Clot Removal Appears No Better Than Standard Therapy for Ischemic Stroke

A new study shows that invasive blood clot removal is no more effective than standard treatment for severe ischemic stroke, even in patients with more functional brain tissue. (Image: Donald Erickson/iStockphoto.com)

A new study shows that invasive blood clot removal is no more effective than standard treatment for severe ischemic stroke, even in patients with more functional brain tissue. (Image: Donald Erickson/iStockphoto.com

It seems logical that patients with more functional brain tissue after a severe ischemic stroke would reap greater benefits from removing the triggering clot than survivors with less viable tissue. But research presented today at the International Stroke Conference in Honolulu showed that clot removal was no more effective than standard antiplatelet therapy such as aspirin, even when researchers used brain scans to determine which patients with sufficient viable tissue might benefit from clot removal. Continue reading

Finding a Better Barometer of Heart Attack, Stroke Risk

Heart scans can detect coronary artery calcium (arrowhead), which is shown in a new study to better predict heart attack and stroke risk than C-reactive protein. (Image: Allen J. Taylor, MD/Washington Hospital Center)

Looking for calcium in the coronary arteries of people with normal levels of “bad” cholesterol is a more accurate way to predict their risk of having a heart attack or stroke than testing their blood for a marker of inflammation, according to a new study. The findings could help physicians fine-tune important decisions about which patients need cholesterol-lowering statin medications.

The study, published online today in The Lancet, included 2083 adults with normal levels of harmful low-density lipoprotein cholesterol (LDL-C) who didn’t have cardiovascular disease. The study was designed as a kind of sequel to a 2008 study known as JUPITER, or Justification for the Use of Statins in Prevention: An Intervention Trial Evaluating Rosuvstatin. Continue reading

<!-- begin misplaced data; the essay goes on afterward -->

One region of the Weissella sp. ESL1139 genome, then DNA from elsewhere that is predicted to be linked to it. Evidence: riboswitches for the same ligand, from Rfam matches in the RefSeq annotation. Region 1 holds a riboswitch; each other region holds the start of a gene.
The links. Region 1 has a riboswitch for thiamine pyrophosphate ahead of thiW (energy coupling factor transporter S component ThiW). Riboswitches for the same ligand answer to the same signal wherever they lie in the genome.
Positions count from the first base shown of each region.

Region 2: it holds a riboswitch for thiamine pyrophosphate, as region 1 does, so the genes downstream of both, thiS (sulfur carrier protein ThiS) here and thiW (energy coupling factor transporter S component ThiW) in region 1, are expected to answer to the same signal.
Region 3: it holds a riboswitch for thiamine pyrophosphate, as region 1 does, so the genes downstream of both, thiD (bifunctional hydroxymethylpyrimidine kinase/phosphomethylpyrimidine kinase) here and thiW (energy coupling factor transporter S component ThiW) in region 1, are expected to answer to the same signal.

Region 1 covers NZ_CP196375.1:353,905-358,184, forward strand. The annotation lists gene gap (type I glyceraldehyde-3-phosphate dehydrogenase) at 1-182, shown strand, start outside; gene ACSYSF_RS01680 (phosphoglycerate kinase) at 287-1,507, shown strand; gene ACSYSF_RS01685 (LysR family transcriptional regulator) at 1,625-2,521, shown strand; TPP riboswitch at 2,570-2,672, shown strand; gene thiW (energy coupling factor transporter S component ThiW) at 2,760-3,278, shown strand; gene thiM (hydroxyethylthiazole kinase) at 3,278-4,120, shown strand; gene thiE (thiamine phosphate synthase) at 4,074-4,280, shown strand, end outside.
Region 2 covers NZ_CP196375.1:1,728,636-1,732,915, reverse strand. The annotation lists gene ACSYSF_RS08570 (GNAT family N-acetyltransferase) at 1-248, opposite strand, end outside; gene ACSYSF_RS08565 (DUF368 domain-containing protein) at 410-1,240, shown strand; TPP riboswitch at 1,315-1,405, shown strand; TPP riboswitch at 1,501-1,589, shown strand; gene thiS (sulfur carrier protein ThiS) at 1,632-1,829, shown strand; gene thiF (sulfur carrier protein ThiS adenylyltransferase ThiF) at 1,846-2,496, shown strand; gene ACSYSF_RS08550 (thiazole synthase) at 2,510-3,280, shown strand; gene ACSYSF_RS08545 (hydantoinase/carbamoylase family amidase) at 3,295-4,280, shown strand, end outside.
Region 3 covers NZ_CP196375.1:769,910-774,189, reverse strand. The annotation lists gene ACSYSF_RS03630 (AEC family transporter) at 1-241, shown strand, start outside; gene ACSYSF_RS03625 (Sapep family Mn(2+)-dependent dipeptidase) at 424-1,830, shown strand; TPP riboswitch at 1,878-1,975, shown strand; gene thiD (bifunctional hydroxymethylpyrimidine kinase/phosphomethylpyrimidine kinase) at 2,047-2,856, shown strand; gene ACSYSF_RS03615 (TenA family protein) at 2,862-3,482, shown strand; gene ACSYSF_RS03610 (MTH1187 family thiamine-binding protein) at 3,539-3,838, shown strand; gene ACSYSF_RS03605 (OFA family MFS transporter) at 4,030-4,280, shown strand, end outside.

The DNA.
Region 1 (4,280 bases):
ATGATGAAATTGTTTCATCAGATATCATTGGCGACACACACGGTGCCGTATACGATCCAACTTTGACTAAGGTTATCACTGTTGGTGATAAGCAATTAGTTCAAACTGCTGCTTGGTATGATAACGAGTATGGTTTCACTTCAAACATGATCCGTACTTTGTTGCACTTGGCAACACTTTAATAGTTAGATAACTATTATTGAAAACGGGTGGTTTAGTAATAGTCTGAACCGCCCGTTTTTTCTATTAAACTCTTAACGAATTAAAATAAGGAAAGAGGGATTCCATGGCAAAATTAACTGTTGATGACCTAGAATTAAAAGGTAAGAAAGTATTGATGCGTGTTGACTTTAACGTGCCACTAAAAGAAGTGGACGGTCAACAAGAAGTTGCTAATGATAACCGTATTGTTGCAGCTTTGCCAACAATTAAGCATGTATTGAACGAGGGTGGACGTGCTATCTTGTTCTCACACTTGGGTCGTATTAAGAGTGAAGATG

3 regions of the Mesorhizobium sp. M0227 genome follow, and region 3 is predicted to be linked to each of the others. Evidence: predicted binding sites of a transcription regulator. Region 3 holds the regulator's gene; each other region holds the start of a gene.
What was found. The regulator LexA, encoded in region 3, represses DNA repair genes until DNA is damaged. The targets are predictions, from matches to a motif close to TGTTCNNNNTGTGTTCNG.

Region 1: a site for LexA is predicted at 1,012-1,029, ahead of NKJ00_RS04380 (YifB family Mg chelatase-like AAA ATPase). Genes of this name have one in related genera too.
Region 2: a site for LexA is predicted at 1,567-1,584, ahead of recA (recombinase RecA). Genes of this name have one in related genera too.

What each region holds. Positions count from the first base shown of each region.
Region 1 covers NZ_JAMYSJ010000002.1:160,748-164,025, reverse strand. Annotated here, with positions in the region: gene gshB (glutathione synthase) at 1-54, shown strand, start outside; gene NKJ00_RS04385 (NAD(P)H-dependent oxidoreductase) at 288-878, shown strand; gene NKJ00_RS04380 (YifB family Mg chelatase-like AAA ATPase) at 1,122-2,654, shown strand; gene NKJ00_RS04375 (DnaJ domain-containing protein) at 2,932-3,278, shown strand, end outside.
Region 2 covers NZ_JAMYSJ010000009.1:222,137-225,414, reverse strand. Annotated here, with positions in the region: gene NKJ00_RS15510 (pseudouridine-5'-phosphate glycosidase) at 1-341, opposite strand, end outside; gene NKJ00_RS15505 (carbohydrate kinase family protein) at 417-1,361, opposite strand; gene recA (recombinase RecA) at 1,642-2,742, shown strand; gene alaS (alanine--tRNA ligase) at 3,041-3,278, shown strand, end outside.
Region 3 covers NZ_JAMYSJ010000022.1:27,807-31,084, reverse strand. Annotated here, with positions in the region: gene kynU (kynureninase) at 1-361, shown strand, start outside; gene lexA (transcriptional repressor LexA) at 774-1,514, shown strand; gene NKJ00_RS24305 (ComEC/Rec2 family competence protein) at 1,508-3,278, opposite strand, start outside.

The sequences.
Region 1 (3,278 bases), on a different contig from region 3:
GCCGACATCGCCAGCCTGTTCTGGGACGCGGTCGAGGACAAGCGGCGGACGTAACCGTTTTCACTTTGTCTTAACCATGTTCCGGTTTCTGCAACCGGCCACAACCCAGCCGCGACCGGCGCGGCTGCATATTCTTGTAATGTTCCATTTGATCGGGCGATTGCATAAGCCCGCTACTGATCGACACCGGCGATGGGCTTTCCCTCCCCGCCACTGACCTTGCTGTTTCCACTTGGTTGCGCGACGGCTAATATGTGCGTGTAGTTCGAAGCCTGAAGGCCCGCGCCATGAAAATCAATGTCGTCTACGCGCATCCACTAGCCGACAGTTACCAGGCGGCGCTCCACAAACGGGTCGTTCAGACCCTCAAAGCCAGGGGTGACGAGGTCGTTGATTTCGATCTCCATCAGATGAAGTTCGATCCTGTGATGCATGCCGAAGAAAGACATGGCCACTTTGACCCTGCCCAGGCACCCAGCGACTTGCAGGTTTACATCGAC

Heart Disease Risks Are Linked With Dementia

Brain imaging may be useful in diagnosing vascular dementia, but its role is not yet clearly defined, according to a new scientific statement. (Image: Hayden Bird)

A group of experts has developed a roadmap to help physicians recognize that many of the same risk factors that cause heart disease also can lead to vascular dementia in the elderly.

The scientific statement from the American Heart Association and the American Stroke Association suggests that controlling many of the risks associated with heart disease—high blood pressure, high blood glucose, high cholesterol levels, smoking, and excess weight—may reduce the risk of vascular cognitive decline and dementia. The statement was released online today in Stroke: Journal of the American Heart Association.

“What is good for the heart is good for the brain,” said Philip Gorelick, MD, MPH, co-chair of the group that wrote the document and director of the Center for Stroke Research at the University of Illinois College of Medicine at Chicago, in a statement.

Blood vessels clogged with plaque can restrict blood flow not only to the heart, but also to the brain. The result is cerebrovascular disease, which may cause stroke or other types of brain injuries that can lead to cognitive decline, dementia, or Alzheimer disease. Continue reading

A Workout for the Brain

Moderate-to-intense exercise such as bicycling might prevent tissue death in the brain resulting from a silent stroke. (Image: diego cervo/iStockphoto.com)

Moderate-to-intense exercise is more than a good workout for the heart, muscles, and bones. It might help prevent so-called silent strokes, according to a new study.

Researchers report in today’s Neurology that higher intensity exercise—tennis, swimming, jogging, or racquetball, for example—helps to reduce the risk of silent strokes, which are linked with an increased likelihood of falls, memory problems, dementia, and the risk of a subsequent major stroke. In a silent stroke, also called an infarction, a small region of brain tissue dies but there are no outward symptoms. Continue reading